Help Your Pooch Be a Good Neighbor with These Dog Etiquette Tips
Do you and your dog get a friendly wave from your neighbors when you’re out for a stroll? Or, do you receive the cold shoulder, maybe even some stink eye? Your dog can be the source of friction if he doesn’t mind his manners. Here are some tips for helping Fido to become a better neighbor.
Lay a foundation.
If you have yet to invest the time and energy it takes to teach your dog some basic skills, that’s the first place to start. There are five basic commands every dog should know: “sit,” “stay,” “down,” come,” and “leave it.” Each command offers value when you’re out and about with your pooch.
Photo by Rachel
For example, “sit” is helpful when you bump into your neighbor, Joe Smith and want to chat for a few minutes, giving your dog a job to focus on instead of nosing Joe or piddling on the Smith’s shrubbery. “Stay” is helpful when Joe’s kids are playing ball and it rolls toward you, and you don’t want Fido to interfere while you pick it up. “Down” is nice when the chat becomes lengthy, such as when Joe’s wife sees you talking and comes out of the house to ask about your parents’ health, the weather, do you like your new car, and so forth. “Come” is useful if Fido elects to go after that ball rolling into the road, and “leave it” comes into play when Fido finds a half-eaten hamburger on the way back. Take the time to train each command in the comforts of your own home and yard. With his new repertoire of skills, walking with your pooch can be a more pleasant experience for everyone!
Teaching your dog to walk well on a leash is another important basic. There are two schools of thought, either with Fido at your side or in front of you, and you should think about what will work best for you and your pooch. At your side is traditional and works well when there isn’t much pedestrian traffic sharing a sidewalk or other distractions, and in front of you can be preferable if your dog tends to get sidetracked easily. According to Petfinder, in front can be particularly handy in urban environments.
Whichever option you choose, the structure will make your walks more pleasant. As The Telegraph points out, even if your dog walks beside you off-leash without a hitch, a leash provides reassurance to other pedestrians.
Always scoop your dog’s poop on your walks! Your neighbors will appreciate your attention to this detail.
Good fences make good neighbors
Photo by Karolina
Many dog owners prefer to have a fenced-in section of yard for Fido to explore. It can ease your exercising burden and can greatly reduce concerns that your dog will potty in your neighbors’ yards. A fence also eliminates the opportunity for your dog to wander off to your neighbors without you, and eliminates concerns of unwanted visitors, canine or otherwise, wandering into your yard. Most homeowners spend between $216 and $4,399 to install a fence. If your pooch tends to be a barker or you want to reduce the chance for interaction with other people’s animals, selecting a solid fence can help.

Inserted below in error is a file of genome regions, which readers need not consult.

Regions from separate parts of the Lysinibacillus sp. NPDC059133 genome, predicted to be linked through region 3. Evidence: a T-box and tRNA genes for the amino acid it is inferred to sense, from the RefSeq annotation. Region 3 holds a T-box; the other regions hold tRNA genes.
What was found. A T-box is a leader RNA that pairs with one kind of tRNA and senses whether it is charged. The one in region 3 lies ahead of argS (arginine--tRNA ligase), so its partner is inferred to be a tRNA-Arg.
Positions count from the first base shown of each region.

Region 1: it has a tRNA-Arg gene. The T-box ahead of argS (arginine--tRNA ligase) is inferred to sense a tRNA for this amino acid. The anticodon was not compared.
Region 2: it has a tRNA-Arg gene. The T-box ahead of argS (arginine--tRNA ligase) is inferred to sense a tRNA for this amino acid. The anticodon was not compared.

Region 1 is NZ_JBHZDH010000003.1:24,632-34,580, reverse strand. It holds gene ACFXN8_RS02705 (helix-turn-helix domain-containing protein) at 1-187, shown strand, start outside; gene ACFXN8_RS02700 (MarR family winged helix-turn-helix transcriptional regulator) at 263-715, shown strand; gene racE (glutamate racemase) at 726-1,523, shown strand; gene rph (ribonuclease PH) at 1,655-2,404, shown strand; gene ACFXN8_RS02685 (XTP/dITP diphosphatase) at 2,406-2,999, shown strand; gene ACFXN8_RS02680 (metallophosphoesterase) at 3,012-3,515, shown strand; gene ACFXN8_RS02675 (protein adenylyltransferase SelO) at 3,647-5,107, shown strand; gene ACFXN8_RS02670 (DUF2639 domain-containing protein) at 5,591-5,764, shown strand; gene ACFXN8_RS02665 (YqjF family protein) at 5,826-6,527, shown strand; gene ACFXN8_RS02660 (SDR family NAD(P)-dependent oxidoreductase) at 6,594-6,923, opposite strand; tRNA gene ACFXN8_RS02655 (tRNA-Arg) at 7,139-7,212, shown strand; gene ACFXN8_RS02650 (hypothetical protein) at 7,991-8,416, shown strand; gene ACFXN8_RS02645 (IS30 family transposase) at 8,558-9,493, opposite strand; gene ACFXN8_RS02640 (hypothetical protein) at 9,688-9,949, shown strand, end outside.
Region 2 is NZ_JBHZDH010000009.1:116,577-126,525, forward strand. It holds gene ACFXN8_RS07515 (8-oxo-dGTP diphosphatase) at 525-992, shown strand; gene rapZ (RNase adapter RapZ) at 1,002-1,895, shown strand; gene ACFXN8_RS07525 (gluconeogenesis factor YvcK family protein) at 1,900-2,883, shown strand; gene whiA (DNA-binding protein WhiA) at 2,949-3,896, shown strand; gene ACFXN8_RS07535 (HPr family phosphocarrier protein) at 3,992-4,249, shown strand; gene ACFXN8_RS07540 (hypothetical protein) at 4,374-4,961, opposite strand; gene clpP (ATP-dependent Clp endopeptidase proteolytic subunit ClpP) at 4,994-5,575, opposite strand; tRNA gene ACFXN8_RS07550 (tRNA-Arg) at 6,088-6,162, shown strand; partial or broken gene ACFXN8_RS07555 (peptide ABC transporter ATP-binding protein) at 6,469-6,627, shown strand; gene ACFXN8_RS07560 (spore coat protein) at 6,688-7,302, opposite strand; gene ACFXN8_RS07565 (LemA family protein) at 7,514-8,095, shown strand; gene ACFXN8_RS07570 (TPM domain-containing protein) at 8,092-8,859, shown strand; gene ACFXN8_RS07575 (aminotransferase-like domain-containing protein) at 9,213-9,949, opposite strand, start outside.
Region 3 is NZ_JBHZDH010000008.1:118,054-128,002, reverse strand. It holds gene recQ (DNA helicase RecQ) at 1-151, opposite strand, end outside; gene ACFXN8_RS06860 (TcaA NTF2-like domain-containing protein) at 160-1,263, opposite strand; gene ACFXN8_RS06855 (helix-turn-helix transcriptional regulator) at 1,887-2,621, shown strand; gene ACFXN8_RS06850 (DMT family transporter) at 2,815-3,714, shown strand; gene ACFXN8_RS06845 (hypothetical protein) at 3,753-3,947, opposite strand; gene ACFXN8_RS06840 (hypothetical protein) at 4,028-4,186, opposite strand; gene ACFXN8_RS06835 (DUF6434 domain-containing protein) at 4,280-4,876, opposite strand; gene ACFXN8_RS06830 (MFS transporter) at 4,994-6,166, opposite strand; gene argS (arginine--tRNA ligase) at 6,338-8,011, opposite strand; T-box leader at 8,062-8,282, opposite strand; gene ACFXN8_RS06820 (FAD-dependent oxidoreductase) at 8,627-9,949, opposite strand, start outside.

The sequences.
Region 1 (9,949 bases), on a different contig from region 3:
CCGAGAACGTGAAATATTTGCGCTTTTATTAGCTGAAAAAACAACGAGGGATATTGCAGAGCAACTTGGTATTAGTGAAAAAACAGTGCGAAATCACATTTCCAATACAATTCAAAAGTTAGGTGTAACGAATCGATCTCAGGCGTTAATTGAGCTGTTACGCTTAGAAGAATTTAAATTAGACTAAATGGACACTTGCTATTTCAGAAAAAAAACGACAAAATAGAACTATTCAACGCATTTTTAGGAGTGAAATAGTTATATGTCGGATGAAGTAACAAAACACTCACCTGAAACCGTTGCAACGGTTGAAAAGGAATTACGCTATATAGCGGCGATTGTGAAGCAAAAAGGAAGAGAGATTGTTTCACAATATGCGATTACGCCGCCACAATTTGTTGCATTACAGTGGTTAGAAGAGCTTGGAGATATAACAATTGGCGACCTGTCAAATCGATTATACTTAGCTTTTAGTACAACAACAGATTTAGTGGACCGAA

A solid fence reduces what your dog sees and responds to, along with providing a physical barrier. Removing stimuli often helps, but if your dog continues to sound off behind a solid fence one idea is to teach the command “quiet.” You can also train your dog not to bark by ignoring the behavior while he’s doing it, and then turning to him and praising him when he stops.
Favorite of the neighborhood
If your pooch is unpopular with the neighbors, it’s up to you to improve the situation. Teach him basic manners and manage the environment appropriately. With basic etiquette on board, your neighbors can look forward to visiting with you and your dog!
five basic commands: https://www.cesarsway.com/dog-training/obedience/5-essential-commands-you-can-teach-your-dog
Pet finder: https://www.petfinder.com/dogs/living-with-your-dog/urban-dog-etiquette/
The Telegraph: https://www.telegraph.co.uk/men/thinking-man/10440616/The-unspoken-rules-of-dog-walking.html
install a fence: https://www.improvenet.com/r/costs-and-prices/fence-cost-estimator
one idea: http://www.humanesociety.org/animals/dogs/tips/how_to_stop_barking.html
About the Author
Cindy Aldridge is a freelance writer who started OurDogFriends.org as a fun side project through which to share her thoughts and insights on being a responsible dog owner."I'm originally from Phoenix, Arizona but I travel a lot with my dog."
Cindy wrote this article specifically for buyhavanese.com We thank her for her generosity in sharing her knowledge with our readers. You can google Cindy Aldridge @ OurDogFriends.org to read other article by her.